Let your home restore you!
It is said, “home is where the heart is.” It’s also true that home is where the rest is, where the restoration is. Home is where we go to rest, restore, refresh, find sanctuary for the next day and coming days.
We can never overestimate the value of our homes as a place to renew.
1. Create inviting rest zones. Despite all the research proving that an afternoon nap is good for you, it’s still not seen as acceptable unless you work for yourself or have a progressive employer.
That’s a shame, because the benefits of catnaps are many. Humans are uncommon among animals in the way we tend to sleep in one big chunk. We can learn a lot from our cat and dog friends, who can be seen tearing through the house like wild beasts one minute and flat-out sleeping the next.
2. Tech bans. We’ve all heard this one before, but it makes sense: If we’re staring at a screen before bed, our minds become overstimulated. Evidence shows that it’s not just kids who should lose the tech at least a couple of hours before bed.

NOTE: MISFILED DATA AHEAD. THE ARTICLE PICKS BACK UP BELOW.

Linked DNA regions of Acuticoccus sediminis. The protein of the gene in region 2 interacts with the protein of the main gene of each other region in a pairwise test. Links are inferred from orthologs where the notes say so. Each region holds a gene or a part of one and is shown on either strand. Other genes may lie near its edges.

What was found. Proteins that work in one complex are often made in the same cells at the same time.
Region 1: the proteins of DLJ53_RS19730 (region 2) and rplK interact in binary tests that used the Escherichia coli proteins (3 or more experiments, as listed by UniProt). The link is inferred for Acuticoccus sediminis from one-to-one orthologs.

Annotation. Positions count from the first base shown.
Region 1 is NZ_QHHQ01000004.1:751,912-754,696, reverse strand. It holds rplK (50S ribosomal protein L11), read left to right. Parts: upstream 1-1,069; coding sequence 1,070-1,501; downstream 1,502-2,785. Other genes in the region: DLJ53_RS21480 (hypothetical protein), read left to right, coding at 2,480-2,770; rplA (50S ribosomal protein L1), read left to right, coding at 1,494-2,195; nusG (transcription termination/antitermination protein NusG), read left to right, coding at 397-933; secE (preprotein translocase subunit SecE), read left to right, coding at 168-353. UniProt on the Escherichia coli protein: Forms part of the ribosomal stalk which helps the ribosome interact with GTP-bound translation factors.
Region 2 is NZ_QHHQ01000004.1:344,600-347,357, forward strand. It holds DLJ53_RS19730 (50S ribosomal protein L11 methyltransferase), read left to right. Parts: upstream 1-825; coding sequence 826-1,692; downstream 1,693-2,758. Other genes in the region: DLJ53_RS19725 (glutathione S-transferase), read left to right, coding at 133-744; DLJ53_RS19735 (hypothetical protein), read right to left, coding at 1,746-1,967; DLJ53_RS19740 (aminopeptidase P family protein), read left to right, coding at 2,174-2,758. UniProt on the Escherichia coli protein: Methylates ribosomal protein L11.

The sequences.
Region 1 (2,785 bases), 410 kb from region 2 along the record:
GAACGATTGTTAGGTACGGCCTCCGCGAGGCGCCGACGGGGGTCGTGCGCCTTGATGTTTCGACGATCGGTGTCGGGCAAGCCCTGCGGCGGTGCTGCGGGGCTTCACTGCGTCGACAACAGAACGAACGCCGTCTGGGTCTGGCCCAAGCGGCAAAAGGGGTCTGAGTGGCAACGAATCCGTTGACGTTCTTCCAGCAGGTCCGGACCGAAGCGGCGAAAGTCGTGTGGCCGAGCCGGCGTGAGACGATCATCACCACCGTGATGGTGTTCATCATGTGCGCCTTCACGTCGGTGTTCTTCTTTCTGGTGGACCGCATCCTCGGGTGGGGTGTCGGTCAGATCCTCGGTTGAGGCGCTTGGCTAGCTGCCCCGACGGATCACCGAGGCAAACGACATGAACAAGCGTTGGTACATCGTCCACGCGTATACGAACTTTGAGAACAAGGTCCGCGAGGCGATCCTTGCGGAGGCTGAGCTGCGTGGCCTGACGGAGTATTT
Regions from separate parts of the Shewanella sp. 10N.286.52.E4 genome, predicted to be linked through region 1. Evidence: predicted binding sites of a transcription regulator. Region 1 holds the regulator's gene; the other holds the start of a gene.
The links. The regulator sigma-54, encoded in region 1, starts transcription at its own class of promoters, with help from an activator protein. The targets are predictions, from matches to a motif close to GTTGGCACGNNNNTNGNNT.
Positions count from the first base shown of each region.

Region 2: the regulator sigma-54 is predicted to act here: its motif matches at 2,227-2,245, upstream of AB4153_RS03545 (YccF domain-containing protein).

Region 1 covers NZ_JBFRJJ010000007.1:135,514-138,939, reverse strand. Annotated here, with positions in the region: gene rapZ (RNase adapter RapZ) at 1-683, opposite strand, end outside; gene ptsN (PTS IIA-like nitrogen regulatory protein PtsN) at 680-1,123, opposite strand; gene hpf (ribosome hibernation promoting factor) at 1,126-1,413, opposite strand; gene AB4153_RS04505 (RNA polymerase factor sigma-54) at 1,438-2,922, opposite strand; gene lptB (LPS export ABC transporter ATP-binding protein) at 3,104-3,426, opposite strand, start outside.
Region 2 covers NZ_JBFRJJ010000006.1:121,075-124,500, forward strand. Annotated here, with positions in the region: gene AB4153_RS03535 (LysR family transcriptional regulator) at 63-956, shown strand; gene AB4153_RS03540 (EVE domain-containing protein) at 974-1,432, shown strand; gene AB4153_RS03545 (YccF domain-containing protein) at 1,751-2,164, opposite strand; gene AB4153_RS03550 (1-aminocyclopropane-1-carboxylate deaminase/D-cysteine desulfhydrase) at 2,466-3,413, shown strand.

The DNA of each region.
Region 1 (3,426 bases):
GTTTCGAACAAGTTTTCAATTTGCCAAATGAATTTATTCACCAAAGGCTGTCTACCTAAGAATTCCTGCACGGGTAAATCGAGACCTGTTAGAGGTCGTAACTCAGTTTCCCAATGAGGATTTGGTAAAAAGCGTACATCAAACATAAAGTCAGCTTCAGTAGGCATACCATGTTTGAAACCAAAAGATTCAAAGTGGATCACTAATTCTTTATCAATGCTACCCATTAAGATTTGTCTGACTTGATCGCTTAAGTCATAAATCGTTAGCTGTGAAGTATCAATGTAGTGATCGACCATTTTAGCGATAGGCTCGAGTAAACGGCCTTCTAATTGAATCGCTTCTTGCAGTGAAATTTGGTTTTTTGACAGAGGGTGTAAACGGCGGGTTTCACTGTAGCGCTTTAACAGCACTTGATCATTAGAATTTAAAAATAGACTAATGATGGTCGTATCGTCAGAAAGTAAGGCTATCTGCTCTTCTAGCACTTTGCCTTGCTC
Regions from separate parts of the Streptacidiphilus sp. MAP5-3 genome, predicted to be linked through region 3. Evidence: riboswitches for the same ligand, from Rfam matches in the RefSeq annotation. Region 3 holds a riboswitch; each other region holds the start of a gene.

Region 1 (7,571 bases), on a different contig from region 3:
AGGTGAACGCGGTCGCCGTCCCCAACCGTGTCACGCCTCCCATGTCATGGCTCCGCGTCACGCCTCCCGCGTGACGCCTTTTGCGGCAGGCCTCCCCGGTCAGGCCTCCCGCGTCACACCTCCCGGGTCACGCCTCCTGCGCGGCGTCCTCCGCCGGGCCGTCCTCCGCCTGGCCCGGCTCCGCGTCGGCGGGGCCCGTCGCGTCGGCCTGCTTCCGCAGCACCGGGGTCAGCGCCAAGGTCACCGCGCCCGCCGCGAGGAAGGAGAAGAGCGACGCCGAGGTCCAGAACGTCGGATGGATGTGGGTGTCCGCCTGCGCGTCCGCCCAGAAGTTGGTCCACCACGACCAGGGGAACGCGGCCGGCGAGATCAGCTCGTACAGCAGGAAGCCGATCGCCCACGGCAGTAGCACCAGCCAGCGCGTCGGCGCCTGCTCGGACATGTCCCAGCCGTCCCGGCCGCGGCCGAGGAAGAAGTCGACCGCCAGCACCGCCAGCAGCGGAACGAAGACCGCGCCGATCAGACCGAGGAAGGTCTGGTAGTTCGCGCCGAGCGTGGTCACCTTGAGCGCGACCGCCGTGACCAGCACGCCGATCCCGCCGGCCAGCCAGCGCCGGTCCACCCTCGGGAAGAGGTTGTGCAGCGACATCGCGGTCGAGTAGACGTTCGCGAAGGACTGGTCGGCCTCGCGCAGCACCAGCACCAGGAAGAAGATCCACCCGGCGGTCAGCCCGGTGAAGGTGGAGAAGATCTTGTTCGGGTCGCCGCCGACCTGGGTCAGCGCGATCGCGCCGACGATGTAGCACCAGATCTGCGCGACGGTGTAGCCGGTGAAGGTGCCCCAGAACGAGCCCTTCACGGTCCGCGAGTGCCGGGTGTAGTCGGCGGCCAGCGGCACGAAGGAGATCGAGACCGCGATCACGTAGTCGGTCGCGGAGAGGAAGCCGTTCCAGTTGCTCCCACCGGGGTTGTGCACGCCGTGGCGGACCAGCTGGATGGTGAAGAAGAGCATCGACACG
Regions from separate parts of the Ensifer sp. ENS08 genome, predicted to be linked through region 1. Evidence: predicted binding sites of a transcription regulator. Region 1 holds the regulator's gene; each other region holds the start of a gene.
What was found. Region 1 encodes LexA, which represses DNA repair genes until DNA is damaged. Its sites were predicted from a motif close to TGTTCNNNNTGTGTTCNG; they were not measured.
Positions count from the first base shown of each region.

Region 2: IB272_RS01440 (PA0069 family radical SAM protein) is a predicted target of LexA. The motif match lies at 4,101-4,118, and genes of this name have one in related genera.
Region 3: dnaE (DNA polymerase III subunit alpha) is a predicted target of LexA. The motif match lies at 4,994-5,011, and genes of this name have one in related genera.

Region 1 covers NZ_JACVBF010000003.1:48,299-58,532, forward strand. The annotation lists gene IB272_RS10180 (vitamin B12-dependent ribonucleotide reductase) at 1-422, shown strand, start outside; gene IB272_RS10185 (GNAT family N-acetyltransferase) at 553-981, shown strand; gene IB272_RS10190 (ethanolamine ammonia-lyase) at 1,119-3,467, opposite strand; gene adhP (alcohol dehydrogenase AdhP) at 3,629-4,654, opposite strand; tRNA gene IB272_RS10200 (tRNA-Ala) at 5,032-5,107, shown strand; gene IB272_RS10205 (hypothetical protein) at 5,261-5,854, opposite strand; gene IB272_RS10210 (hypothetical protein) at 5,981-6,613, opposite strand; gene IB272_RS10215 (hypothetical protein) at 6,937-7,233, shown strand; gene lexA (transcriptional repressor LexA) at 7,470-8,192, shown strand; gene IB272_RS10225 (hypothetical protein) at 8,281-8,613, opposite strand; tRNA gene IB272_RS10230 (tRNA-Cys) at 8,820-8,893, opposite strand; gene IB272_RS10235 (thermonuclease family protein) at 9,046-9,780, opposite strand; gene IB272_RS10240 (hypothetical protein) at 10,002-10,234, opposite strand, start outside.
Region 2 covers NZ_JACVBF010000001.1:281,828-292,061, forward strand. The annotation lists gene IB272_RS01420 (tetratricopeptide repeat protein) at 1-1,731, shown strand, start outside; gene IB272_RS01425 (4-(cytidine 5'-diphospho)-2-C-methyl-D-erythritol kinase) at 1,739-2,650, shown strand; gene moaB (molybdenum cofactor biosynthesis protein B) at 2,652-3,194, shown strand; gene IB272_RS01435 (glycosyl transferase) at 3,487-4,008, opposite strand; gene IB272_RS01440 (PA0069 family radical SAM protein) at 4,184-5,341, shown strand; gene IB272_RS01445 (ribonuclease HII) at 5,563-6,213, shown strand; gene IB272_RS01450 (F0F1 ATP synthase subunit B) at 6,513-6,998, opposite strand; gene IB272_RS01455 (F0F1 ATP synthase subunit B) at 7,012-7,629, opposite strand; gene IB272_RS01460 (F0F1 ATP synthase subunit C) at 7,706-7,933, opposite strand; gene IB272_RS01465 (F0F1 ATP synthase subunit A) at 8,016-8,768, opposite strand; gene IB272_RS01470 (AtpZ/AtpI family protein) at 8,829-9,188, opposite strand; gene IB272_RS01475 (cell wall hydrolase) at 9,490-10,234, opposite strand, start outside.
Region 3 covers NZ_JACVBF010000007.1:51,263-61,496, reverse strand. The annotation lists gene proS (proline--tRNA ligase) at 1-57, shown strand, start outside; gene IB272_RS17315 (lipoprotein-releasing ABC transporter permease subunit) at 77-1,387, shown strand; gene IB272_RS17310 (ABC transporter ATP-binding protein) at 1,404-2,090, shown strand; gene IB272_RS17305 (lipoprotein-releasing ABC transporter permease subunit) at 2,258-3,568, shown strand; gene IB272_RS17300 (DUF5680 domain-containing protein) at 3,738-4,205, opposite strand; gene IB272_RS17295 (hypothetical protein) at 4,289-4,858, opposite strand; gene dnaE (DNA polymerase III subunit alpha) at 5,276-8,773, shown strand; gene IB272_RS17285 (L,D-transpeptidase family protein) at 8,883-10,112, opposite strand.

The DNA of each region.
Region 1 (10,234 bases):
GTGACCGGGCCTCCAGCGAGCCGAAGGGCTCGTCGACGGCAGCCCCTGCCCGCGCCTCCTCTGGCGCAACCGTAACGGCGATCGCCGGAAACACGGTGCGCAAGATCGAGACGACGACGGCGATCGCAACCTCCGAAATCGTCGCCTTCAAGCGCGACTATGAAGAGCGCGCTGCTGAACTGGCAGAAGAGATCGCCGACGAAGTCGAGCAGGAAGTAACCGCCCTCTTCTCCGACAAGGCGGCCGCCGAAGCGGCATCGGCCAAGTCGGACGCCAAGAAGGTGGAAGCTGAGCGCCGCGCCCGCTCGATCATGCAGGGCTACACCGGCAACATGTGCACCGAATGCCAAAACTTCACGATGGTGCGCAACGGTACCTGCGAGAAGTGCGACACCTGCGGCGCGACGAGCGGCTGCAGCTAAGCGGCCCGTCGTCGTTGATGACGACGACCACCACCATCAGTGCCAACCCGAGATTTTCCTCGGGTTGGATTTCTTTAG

3. Creative colors. Set the appropriate mood for the relevant areas of your home. If you intend to sleep or relax somewhere, use natural or soft palettes and soft lighting, and induce sleep and relaxation with cozy rugs and throws.
4. Space for fun. As we run around with our serious pursuits of shopping, working and staying connected to the 24-hour news cycle, are we sometimes forgetting to have fun?
5. Home-based hobbies. It might sound counterintuitive: Get more energy by doing more. Aren’t we just making ourselves more busy? But finding an activity we enjoy and that can totally absorb our minds — whether it can be done at home or requires going out — will ultimately wake us up.
6. Meditation space. The reported benefits of meditation are quite similar to those of the power nap. A regular meditation practice is said to lower the heart rate, improve memory, increase cognitive function and, of course, give us more energy.
7. Encouraging kids to help. If the budget doesn’t run to outside housekeeping help and you have little ones at home, start training them to share in the chores. Start with their own bedrooms; get them picking up after themselves and tidying their rooms. As they get older, get them to help in other areas of the home — cleaning bathrooms, cooking meals, tidying up shared areas.
8. Meal planning. If you think that eating badly is making you tired, take stock of your diet. Choose healthy takeout food, take the time to make meals at home and make time to eat dinner at the table rather than in front of the television or computer. Allow a couple of hours before bed without eating to help you sleep better.
Read Durnan’s full piece: